After-school programs prevent crime, says Houston Councilman and former Police Chief C. O. Bradford, so some of them should be paid for by the police. “This sounds strange to hear a gun-packing, badge-toting, 24-year cop talking about this,” Bradford tells the Houston Chronicle. He proposes hiring 20 fewer police officers in the coming year and using the savings to put nearly 2,000 more children into homework clubs, sports, scholarship coaching, and museum tours.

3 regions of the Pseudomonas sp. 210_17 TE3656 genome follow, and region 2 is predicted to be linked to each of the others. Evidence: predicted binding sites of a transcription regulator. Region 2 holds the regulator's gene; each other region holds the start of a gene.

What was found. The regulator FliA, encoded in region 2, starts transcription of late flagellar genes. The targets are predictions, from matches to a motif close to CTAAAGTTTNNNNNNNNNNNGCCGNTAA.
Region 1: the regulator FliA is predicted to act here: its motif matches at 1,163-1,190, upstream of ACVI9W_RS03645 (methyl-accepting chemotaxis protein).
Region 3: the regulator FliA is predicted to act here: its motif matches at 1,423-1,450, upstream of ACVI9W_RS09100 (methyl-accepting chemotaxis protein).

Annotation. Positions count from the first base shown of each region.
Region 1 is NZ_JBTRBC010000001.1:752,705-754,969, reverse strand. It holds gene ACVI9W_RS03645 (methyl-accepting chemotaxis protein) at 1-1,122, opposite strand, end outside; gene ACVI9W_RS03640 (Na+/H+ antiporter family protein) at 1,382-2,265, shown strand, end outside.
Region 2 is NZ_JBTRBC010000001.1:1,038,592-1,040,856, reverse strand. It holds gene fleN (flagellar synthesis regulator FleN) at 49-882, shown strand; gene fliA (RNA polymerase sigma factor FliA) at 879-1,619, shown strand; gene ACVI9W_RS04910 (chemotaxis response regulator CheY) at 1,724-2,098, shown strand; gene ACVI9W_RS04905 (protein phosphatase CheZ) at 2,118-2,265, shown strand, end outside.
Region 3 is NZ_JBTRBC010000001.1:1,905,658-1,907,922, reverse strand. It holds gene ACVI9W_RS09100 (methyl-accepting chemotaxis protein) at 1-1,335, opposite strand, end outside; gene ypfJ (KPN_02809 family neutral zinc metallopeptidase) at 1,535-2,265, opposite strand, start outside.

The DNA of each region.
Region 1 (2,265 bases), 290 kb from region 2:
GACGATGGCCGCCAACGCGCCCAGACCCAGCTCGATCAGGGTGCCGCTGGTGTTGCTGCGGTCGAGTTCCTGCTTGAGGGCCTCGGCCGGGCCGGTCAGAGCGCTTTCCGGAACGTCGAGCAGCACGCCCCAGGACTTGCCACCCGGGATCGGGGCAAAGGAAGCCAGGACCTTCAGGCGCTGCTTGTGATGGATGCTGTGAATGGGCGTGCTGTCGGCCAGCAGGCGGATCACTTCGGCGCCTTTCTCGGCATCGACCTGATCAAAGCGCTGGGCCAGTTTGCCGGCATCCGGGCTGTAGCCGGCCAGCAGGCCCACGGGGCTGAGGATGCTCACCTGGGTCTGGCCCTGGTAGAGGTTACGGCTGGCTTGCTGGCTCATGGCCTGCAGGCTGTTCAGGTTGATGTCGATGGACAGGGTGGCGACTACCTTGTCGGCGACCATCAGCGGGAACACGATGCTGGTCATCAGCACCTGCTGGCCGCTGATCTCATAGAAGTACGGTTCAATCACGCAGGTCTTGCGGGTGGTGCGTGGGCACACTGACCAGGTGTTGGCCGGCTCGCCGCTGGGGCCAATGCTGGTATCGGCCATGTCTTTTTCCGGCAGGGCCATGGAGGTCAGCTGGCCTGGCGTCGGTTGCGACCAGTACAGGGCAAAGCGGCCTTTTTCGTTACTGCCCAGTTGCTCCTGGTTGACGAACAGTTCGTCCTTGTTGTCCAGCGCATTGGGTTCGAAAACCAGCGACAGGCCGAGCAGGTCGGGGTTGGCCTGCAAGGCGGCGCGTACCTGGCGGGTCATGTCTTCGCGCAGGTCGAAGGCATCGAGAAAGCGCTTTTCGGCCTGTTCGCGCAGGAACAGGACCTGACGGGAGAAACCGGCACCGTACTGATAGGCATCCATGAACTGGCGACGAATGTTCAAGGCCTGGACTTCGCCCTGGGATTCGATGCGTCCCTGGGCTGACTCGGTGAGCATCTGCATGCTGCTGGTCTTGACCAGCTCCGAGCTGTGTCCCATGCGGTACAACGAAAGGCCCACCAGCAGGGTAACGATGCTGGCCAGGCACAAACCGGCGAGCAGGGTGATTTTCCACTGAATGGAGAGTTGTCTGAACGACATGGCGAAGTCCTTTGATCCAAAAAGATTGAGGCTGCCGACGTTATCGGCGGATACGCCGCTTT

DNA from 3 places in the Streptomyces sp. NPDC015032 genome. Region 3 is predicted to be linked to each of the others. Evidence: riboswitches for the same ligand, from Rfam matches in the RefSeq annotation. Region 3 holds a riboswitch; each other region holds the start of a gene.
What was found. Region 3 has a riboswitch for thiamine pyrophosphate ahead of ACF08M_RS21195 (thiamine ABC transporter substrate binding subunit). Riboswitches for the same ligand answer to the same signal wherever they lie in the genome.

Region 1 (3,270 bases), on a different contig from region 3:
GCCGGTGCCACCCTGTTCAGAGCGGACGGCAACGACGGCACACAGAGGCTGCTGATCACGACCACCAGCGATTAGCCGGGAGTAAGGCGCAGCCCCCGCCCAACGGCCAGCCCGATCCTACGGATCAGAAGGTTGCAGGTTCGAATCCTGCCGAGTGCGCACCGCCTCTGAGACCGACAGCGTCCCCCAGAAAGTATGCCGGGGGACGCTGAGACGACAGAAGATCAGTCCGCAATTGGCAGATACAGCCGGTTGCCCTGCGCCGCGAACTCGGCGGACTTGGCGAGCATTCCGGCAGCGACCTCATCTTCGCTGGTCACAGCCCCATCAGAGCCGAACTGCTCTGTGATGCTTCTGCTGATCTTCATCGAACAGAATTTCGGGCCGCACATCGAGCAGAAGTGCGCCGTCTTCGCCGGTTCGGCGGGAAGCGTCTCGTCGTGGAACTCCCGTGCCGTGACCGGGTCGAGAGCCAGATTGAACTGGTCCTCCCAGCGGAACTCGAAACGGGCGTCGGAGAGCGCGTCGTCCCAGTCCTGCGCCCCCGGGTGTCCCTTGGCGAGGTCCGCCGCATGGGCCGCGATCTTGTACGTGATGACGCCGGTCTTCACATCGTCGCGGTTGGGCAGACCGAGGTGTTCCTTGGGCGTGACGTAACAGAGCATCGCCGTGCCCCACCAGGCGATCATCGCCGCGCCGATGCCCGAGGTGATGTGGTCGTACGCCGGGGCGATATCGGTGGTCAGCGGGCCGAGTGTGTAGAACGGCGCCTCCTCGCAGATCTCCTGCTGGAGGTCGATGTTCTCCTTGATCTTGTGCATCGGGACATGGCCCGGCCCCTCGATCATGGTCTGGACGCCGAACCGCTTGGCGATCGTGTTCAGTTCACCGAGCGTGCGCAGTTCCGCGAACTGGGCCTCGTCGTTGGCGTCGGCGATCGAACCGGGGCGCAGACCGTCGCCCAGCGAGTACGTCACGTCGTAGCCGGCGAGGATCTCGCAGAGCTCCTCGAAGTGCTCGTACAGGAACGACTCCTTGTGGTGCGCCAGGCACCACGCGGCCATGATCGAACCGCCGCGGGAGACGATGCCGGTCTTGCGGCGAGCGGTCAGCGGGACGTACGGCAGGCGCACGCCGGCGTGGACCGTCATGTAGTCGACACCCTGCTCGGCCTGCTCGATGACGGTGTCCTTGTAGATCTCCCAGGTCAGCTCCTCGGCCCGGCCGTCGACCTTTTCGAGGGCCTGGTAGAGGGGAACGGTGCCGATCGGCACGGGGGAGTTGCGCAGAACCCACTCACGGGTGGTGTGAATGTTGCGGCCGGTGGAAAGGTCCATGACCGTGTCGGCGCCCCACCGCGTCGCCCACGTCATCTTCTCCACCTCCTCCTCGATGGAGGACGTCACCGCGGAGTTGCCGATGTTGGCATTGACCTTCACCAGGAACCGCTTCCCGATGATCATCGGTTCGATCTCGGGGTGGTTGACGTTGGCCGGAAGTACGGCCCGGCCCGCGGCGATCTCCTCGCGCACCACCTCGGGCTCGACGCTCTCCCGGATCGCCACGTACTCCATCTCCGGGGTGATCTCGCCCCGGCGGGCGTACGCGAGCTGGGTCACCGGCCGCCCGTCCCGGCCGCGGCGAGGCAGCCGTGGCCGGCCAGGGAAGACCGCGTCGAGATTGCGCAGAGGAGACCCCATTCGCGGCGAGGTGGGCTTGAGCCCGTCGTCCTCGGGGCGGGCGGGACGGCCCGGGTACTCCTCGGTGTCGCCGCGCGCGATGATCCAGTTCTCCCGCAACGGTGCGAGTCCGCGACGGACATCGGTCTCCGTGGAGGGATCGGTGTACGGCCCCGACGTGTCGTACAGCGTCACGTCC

The Houston Police Department plans three 70-member cadet academies in the coming year to replace those who retire or resign from the 5,300-member force. Bradford said having 10 fewer cadets in two of the classes could save the city $1.6 million, enough to put an entire large middle school’s worth of children into activities each weekday afternoon. “Nobody’s going to miss an additional 10 officers spread over 640-plus square miles,” he said. The area’s after-school advocates have turned to Bradford as the front man for their sociological strategy over an exclusively lock-’em-up approach to public safety. When he became mayor, former police chief Lee Brown championed the After-School Achievement Program as a tool to fight juvenile crime. Brown did not use police department money to pay for it, though.